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A Critical Warning for America
, June 8, 2012
This review is from: The Price of Inequality: How Today's Divided Society Endangers Our Future (Hardcover)
The Price of Inequality is an eloquent analysis of inequality in the United States and what it means for our political system, economy and society. The book does a good job of laying out the facts.
One sentence basically says it all: "The top 1 percent of Americans gained 93 percent of the additional income created in the country in 2010, as compared with 2009." Now think of that in terms of a party with 100 people and big pizza with 100 slices. Basically it means that one rich guy gobbles up 93 slices of pizza. The other 99 get to divvy up the other seven.
Stiglitz does an especially good job of refuting the received wisdom among conservatives: that incomes are in proportion to productive contribution to society. Instead, the book shows that much of our extraordinary income concentration is due to "rent seeking" by the wealthy elite, and that very often this involves taking advantage of taxpayers. We have a system that actively redistributes income and wealth from huge numbers of people at the bottom of the pyramid to a tiny number at the very top.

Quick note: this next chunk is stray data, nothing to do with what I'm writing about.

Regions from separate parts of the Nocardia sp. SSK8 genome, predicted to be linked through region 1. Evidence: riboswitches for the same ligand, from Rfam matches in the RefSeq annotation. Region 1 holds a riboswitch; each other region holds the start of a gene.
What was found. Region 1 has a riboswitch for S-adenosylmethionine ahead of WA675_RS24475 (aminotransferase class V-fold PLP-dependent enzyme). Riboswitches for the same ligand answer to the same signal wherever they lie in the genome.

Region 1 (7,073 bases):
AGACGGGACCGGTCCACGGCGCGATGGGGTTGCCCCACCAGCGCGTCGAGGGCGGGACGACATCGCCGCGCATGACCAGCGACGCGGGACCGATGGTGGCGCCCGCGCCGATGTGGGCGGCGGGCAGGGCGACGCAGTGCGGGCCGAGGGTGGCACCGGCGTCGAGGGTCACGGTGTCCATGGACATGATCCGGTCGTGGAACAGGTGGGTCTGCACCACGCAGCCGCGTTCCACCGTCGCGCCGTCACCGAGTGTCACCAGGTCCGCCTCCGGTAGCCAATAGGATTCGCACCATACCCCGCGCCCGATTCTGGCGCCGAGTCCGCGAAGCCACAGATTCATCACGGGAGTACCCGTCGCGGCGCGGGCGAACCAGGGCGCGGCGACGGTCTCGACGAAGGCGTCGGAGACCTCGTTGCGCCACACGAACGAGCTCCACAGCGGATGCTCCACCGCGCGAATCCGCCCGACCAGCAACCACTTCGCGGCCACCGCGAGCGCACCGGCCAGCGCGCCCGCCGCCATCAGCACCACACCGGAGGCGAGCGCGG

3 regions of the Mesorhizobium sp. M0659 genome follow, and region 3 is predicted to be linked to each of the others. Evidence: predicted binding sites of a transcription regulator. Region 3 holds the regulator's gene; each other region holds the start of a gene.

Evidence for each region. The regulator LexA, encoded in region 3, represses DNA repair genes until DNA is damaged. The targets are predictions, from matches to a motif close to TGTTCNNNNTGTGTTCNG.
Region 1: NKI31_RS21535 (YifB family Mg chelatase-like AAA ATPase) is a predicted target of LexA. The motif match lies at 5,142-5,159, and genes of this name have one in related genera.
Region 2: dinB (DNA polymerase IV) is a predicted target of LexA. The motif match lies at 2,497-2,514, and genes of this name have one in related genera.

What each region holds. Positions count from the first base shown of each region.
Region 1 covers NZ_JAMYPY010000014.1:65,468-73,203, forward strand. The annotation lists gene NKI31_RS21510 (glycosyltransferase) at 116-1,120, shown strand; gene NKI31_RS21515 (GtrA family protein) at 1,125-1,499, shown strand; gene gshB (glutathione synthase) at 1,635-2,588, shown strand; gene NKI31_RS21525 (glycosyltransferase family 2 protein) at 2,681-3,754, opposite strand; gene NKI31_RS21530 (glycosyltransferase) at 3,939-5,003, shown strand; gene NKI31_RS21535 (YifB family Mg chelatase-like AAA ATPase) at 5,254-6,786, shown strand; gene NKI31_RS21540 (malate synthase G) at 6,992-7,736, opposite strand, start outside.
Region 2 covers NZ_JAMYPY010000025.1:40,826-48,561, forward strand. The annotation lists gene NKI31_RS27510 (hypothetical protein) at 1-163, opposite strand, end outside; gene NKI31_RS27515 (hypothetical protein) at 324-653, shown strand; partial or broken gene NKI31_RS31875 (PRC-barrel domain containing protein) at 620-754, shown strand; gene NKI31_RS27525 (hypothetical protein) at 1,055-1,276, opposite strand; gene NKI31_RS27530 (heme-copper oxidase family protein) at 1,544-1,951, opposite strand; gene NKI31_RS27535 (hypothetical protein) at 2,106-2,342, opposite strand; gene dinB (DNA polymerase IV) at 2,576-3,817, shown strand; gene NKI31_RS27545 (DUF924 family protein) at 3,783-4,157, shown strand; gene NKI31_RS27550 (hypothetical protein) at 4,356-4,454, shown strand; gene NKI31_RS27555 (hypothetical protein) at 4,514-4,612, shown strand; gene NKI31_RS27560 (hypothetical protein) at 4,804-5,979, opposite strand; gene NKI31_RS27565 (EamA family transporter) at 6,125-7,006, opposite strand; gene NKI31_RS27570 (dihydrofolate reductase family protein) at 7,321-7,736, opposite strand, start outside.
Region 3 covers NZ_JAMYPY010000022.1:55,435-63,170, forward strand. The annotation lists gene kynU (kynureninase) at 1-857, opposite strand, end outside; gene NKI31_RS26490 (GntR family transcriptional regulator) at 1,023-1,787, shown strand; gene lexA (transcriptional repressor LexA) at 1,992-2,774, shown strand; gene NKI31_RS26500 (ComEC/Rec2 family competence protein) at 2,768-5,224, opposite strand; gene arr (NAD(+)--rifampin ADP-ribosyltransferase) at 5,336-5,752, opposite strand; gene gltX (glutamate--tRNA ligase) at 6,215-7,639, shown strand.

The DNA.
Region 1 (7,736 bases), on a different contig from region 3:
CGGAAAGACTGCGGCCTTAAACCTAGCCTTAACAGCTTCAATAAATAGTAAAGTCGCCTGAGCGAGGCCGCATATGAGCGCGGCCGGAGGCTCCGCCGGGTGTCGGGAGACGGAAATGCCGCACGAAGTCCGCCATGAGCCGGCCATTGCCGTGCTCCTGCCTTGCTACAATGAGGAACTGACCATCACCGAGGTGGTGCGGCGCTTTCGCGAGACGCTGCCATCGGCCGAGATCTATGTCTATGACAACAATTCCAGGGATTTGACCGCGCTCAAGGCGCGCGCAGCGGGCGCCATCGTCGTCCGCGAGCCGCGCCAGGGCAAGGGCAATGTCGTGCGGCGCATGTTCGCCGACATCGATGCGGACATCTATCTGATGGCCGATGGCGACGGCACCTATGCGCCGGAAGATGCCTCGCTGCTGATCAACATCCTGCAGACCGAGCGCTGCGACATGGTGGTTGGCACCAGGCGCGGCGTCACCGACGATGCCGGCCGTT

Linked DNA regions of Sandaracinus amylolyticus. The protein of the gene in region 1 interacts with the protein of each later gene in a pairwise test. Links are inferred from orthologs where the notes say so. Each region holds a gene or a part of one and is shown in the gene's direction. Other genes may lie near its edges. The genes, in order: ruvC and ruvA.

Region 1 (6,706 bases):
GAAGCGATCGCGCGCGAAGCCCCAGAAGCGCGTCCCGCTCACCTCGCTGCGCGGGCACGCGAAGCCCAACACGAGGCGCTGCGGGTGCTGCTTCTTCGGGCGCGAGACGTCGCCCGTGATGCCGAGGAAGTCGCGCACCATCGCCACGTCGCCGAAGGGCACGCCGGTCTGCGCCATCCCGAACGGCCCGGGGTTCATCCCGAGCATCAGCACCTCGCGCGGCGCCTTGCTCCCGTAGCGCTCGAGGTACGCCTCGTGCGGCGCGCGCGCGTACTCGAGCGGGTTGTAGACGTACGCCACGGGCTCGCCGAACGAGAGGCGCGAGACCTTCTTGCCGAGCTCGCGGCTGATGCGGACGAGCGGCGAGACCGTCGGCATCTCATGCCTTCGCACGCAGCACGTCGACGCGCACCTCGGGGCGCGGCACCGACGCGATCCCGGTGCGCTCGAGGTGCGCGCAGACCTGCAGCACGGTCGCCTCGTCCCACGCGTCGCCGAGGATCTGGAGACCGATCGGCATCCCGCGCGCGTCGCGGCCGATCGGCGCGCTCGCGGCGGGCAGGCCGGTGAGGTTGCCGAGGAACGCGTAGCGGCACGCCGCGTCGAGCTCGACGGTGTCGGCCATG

As the book shows, extreme income inequality is really a kind of cancer that infects almost every aspect of our social, political, economic and even legal system. A tiny elite is able to effectively purchase laws and regulations that work in its favor. For example, bankruptcy laws are designed to favor banks over homeowners and holders of student debt, even though the banks have access to much better information and expertise when making these loans. One idea that occurs throughout the book is that we should have "one person one vote" not "one dollar one vote." and yet the evidence is clear we are moving toward even more influence for those with money.
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